WHO appeals for more blood donations
92 million blood donations are made every year globally, most of these by voluntary donors, but 30 million of those donors never give again.
Thu, Jun 14, 2012 at 12:52 PM
GIVING BLOOD: Students donate blood on a blood collecting activity held by South African National Blood Service in July 2011. (Photo: ZUMA Press)
GENEVA — The World Health Organization on June 14 called for more people to donate blood regularly, as the UN agency marked World Blood Donor Day.
"Every year, millions of people rely on the generosity of another person to donate blood," the WHO said. "Yet, blood donation rates vary considerably and the demands for blood and blood products are increasing worldwide."
"To meet these needs, more people must come forward to give blood voluntarily, and regularly," it added.
"With increasing life expectancy and the subsequent increase in the number of age-related, chronic diseases, including cancers, that require blood and blood products for treatment, demand outstrips supply," warned Dr Neelam Dhingra, coordinator for blood transfusion safety at the WHO.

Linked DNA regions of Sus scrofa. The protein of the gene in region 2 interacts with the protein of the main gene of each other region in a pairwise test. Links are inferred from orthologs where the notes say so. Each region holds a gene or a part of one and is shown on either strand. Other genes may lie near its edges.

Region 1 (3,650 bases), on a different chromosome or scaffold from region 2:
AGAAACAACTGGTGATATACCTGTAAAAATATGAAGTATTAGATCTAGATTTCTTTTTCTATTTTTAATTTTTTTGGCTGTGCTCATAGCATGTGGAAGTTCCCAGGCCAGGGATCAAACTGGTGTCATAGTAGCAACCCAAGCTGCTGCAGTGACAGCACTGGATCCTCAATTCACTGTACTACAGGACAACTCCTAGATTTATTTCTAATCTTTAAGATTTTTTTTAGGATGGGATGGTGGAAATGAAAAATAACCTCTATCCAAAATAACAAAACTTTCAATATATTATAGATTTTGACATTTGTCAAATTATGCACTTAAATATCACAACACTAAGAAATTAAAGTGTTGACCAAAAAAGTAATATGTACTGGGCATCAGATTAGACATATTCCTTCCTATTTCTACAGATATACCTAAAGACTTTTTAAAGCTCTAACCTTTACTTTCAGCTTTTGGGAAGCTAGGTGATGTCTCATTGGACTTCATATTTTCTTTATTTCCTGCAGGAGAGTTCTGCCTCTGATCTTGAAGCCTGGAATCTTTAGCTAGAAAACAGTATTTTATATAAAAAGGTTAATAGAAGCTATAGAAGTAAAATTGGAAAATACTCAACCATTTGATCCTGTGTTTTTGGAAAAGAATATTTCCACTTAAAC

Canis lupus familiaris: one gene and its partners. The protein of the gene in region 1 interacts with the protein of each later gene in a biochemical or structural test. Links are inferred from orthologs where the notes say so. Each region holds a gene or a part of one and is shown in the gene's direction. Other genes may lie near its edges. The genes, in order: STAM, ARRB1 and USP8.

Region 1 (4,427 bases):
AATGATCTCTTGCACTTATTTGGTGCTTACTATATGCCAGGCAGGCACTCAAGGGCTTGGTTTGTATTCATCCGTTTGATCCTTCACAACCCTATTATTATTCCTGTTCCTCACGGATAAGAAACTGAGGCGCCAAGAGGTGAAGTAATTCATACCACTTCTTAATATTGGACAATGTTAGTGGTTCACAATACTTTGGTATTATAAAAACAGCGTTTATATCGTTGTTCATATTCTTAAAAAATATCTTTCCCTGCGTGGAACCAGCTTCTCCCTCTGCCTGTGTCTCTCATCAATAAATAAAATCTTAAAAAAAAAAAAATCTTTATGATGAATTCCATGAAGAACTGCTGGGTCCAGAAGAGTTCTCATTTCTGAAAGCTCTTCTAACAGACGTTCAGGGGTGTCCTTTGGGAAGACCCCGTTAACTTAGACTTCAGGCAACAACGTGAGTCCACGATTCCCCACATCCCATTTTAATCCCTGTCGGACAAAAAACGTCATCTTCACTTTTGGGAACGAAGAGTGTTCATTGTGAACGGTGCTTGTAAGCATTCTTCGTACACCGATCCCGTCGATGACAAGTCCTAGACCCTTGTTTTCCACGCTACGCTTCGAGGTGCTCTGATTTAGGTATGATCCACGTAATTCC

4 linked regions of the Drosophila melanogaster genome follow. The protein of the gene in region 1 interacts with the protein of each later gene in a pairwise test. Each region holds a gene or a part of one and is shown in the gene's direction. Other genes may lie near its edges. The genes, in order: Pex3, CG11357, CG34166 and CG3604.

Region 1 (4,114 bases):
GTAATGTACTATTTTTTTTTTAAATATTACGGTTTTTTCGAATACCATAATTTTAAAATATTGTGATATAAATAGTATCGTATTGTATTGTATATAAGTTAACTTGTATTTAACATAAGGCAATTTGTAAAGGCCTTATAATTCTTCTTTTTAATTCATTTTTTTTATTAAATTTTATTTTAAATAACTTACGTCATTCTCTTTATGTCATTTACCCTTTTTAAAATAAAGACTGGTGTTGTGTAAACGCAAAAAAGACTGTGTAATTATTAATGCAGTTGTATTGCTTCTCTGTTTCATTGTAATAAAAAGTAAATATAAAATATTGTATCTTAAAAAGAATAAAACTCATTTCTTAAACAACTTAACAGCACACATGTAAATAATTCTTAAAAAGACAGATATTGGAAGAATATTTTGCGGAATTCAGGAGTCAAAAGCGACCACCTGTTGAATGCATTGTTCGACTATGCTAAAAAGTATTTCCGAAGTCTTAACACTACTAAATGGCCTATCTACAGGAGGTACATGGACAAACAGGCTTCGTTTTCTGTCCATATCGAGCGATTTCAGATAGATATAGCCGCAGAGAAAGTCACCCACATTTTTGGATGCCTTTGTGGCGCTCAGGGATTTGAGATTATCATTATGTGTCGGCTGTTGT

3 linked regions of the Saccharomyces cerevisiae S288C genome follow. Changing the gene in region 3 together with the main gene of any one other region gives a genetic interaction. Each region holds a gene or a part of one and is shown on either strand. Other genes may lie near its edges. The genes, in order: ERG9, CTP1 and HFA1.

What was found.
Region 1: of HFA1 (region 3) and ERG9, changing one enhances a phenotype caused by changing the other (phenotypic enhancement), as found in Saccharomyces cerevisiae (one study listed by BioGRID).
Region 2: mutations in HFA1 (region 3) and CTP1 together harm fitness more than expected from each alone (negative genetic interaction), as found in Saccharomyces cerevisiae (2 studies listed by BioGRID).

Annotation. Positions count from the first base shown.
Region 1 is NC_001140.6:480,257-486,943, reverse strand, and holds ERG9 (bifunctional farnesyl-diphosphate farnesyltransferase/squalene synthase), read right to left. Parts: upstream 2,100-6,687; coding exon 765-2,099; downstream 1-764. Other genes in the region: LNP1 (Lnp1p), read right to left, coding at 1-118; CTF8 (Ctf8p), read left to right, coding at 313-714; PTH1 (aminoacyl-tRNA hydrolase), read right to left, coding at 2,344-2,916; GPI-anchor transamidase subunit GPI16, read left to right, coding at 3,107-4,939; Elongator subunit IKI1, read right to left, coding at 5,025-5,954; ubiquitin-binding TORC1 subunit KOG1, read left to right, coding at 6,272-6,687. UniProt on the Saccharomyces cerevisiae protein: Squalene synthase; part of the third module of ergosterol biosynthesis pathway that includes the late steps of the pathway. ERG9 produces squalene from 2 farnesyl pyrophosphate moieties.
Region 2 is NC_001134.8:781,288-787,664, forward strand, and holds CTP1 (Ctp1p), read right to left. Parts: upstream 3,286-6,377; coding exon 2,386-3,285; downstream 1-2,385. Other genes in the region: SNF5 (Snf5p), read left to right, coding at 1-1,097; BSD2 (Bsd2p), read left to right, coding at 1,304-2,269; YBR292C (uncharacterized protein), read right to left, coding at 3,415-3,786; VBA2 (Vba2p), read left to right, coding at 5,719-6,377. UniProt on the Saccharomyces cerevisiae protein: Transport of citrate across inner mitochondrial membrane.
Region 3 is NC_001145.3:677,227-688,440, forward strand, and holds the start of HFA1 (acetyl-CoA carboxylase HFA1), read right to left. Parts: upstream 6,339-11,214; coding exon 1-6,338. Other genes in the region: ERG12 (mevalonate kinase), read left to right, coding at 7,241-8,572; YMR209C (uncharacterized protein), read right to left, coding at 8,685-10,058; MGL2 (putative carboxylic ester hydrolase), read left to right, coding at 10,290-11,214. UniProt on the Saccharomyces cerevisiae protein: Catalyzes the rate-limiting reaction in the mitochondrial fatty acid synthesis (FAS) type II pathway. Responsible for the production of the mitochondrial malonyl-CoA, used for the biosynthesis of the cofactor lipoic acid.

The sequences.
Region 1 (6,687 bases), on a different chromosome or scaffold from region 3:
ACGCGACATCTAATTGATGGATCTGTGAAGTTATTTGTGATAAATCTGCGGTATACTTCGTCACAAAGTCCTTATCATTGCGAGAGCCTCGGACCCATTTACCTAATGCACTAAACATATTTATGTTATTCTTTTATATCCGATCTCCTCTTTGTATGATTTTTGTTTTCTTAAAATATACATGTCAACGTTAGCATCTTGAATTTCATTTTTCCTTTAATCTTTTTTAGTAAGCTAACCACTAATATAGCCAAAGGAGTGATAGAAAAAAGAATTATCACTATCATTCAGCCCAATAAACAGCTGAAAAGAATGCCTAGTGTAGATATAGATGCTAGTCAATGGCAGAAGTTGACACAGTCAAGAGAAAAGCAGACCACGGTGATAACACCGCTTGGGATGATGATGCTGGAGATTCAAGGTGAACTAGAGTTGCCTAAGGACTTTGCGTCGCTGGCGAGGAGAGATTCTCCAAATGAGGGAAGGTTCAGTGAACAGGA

"In addition, some blood products used to treat cancer patients, like platelets, have a shelf-life of only five days. This means we increasingly need more blood donors to meet these demands."
The WHO said 92 million blood donations were made every year "globally, most of these by voluntary, unpaid donors.
"But of these voluntary donors, 30 million give blood once, and then do not return."
"We need to encourage these donors to come back and become repeat, regular donors," Dhingra said.
"Each blood donation is only 450 milliliters and by having more repeat voluntary donors, we can better assure the reliability of blood supply and safety of blood and blood products."
The WHO said the need for blood and blood products was rising in all parts of the world.
Every year, road traffic accidents cause 1.3 million deaths globally and, in addition, injure or disable between 20 million and 50 million people. Uncontrolled bleeding accounts for more than 468,000 deaths per year.
Copyright 2012 AFP Global Edition